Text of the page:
I came to this book after reading some lucid, solid commentary on Kwak and Johnson's blog, The Baseline Scenario.

The book is a serviceable overview of how the federal government came to see the largest banks as "too big to fail," and more broadly how Wall Street has wrapped Washington in an embrace - of money, ideology, and familiarity - that keeps out any serious consideration of common sense reforms, much less populist ideas about how banking and finance ought to serve the country rather than
One of the most scholarly books on the financial crisis, Johnson and Kwak reference nearly every sentence in the book. This puts a flavor of simply documenting a series of pieces of information behind the book, rather than telling a compelling story. The information is good, though I can’t imagine reading it as the first and/or only book on the financial crisis. They do an excellent job of stating the fact that this challenge of large banks in America is not original; they cite at least three ot ...more
Paul Hinman
There was quite a bit to really love about this book. The authors do a great job of examining the causes behind the 2008 financial collapse - from identifying the policies and political philosophy that shaped the regulatory environment of the past 20-30 years, to describing the actual financial "innovations" and products that increased risk to unsustainable levels.
What I found particularly enlightening were the authors proposals to prevent a similar crisis going forward, and address the underlyi
Todd Martin
I would not categorize “13 Bankers” as ‘interesting reading’; it’s about as dry and factual as a book could be. However, for those with a background in finance, it does do a good job documenting the failures that lead up to the financial collapse and the failures of those in charge to enact meaningful reforms. There are no surprises though – there was a general consensus in both government (among both political parties) and in business that free markets could regulate themselves (they can’t) and ...more
« previous 1 3 4 5 6 7 8 9 99 100 next »
There are no discussion topics on this book yet. Be the first to start one »
  • Reckless Endangerment: How Outsized Ambition, Greed, and Corruption Led to Economic Armageddon
  • Crisis Economics: A Crash Course in the Future of Finance
  • The End of Wall Street
  • Fool's Gold
  • ECONned: How Unenlightened Self Interest Undermined Democracy and Corrupted Capitalism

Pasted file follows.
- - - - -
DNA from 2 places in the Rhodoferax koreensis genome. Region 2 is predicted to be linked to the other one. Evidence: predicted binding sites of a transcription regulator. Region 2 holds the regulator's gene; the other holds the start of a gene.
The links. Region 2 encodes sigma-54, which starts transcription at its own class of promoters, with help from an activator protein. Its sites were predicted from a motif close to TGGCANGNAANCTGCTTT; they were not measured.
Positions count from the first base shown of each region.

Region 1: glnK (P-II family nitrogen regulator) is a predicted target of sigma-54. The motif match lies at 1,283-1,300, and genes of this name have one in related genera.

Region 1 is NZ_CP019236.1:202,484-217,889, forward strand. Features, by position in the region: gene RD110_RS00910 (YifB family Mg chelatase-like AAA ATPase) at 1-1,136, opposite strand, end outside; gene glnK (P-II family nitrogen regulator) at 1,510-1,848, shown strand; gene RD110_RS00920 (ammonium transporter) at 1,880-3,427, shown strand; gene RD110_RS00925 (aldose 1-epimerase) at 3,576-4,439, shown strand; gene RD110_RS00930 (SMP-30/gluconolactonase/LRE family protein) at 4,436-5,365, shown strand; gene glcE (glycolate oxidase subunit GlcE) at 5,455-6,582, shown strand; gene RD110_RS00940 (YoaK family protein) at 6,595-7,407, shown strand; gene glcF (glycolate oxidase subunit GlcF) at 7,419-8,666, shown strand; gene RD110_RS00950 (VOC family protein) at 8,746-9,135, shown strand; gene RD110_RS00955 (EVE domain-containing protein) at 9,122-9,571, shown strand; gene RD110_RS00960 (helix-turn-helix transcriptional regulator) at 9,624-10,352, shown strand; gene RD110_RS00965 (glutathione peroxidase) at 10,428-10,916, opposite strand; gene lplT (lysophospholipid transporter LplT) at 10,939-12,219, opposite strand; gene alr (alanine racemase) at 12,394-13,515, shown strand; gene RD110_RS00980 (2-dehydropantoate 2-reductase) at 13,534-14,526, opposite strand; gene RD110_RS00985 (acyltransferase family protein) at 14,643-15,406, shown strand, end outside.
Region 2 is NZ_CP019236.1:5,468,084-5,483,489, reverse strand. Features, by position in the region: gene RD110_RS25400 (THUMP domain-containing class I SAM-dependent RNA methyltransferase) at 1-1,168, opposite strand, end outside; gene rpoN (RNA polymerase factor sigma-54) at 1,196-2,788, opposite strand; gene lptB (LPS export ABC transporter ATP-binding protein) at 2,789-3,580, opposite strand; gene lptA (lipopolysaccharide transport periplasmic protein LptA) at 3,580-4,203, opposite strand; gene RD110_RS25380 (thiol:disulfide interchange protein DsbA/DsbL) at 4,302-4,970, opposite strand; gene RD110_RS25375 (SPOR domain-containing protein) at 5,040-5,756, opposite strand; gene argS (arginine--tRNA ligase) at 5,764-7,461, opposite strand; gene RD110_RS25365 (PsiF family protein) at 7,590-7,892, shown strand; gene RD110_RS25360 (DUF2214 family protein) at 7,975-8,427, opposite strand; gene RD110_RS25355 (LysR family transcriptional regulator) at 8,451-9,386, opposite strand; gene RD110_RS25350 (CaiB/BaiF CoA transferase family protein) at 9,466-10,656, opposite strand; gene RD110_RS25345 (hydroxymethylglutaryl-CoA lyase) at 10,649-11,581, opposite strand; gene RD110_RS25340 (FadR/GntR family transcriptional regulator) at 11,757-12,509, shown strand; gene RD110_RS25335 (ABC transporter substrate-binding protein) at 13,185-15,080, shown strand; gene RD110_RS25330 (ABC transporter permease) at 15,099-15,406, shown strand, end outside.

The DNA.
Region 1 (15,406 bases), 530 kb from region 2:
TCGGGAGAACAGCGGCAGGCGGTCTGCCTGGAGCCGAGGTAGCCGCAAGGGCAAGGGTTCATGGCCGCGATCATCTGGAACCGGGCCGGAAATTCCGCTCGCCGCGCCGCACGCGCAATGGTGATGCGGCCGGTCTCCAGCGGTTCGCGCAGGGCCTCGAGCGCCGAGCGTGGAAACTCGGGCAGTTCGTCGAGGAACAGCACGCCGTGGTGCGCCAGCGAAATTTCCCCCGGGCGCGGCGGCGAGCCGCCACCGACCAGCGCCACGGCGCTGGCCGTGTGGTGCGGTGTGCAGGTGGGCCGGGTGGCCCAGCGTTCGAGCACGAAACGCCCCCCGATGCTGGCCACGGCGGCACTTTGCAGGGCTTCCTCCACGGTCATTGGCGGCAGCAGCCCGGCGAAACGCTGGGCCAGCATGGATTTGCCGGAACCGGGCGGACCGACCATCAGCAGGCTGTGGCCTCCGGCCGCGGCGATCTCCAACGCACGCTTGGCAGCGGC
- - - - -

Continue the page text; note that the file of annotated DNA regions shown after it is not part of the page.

• All the Devils are Here: The Hidden History of the Financial Crisis
  • Freefall: America, Free Markets, and the Sinking of the World Economy
  • Fault Lines: How Hidden Fractures Still Threaten the World Economy
  • In FED We Trust: Ben Bernanke's War on the Great Panic
  • This Time Is Different: Eight Centuries of Financial Folly
  • How Markets Fail: The Logic of Economic Calamities
  • On the Brink: Inside the Race to Stop the Collapse of the Global Financial System
  • Bailout Nation: How Greed and Easy Money Corrupted Wall Street and Shook the World Economy
  • The Return of Depression Economics and the Crisis of 2008
  • Exorbitant Privilege: The Rise and Fall of the Dollar and the Future of the International Monetary System
  • Crash of the Titans: Greed, Hubris, the Fall of Merrill Lynch, and the Near-Collapse of Bank of America
  • The Predator State: How Conservatives Abandoned the Free Market and Why Liberals Should Too
  • The Myth of the Rational Market: Wall Street's Impossible Quest for Predictable Markets
Simon Johnson is a British American economist. He currently is the Ronald A. Kurtz Professor of Entrepreneurship at the MIT Sloan School of Management. He has held a wide variety of academic and policy-related positions, including Professor of Economics at Duke University's Fuqua School of Business. From March 2007 through the end of August 2008, he was Chief Economist of the International Monetar ...more
More about Simon Johnson...
White House Burning: The Founding Fathers, Our National Debt, and Why It Matters to You Starting over in Eastern Europe: Entrepreneurship and Economic Renewal The World After the Financial Crisis Chelsea's Season 2014/15: Mourinho's Return to the Top of the Premier League European Directory of Hazardous Waste Management 1993/94

Share This Book